I've been meaning to finish this book, I'll skim through and try to find my place... Oh I forgot about these grip trainers, I really ought to get back into rock climbing... Charger! Dammit Andrew you came over here to charge your phone!! That was the whole point... god I need to do my dishes, but first let me sweep...

The same goes for digital minimalism. Notifications are a rabbit hole. Fun looking icons are a rabbit hole. Everything is a potential rabbit hole.

I've been working on making my phone dumb again. First, I removed all of the social apps. Then I turned off notifications for everything except a few apps I use to communicate with my friends. I even turned off the notification bubbles on my email app.

My phone

Raise money

I'm a big fan of bootstrapping. I love the conversations the bootstrapped community has around health and entrepreneurship. This group of people is bucking the idea that you have to build something massive and work yourself to the bone in order to be successful.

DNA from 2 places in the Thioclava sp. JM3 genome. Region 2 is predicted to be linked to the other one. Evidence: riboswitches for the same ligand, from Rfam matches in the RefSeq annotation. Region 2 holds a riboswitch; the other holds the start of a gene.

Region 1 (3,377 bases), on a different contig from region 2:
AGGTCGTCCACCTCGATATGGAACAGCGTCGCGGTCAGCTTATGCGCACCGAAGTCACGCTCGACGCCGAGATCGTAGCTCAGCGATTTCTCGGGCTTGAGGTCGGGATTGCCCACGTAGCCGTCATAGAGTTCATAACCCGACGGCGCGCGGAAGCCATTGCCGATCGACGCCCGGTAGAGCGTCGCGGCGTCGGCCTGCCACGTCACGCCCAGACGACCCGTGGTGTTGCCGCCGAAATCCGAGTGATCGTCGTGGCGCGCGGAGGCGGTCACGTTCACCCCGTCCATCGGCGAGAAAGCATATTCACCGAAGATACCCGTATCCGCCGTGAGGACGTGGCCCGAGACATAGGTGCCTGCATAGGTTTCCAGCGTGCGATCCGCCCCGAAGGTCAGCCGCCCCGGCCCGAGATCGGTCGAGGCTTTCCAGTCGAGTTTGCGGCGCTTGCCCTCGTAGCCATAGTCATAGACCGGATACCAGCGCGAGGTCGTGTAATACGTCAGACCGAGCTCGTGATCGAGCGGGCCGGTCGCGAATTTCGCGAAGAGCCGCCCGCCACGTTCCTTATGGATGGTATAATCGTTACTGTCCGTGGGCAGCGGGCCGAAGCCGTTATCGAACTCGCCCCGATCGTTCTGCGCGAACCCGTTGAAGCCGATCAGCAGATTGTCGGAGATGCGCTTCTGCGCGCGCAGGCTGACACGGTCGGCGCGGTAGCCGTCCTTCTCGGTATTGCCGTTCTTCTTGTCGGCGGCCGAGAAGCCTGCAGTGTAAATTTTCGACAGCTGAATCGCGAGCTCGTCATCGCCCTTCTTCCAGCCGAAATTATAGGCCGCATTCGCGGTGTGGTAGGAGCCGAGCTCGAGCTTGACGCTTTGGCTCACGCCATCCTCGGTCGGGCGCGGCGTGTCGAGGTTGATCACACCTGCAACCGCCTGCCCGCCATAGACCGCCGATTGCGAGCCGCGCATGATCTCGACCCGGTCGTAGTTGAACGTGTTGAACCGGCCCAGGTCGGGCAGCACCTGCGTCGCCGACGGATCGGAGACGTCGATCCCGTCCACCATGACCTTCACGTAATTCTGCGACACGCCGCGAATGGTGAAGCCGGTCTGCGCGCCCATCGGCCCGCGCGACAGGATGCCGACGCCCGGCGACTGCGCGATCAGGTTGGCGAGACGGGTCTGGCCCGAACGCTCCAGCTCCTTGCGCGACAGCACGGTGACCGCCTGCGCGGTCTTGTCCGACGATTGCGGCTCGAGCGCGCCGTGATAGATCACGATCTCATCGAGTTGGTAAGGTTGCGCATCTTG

But raising money has one underrated advantage. It lights one hell of a fire under your ass.

Raising money has one underrated advantage... it lights one hell of a fire under your ass.

I consider myself a bootstrapper.

That's only partially true. When we started the company, my co-founders and I had been trying to get something off the ground for several months. Then we got accepted into an accelerator program. They put $16,000 into our company.

The email where I found out we were getting $16,000 to start Krit. 

While it wasn't much, without that money our company wouldn't exist today. It held us accountable. It gave us the pressure we needed to get started. That's a powerful feature.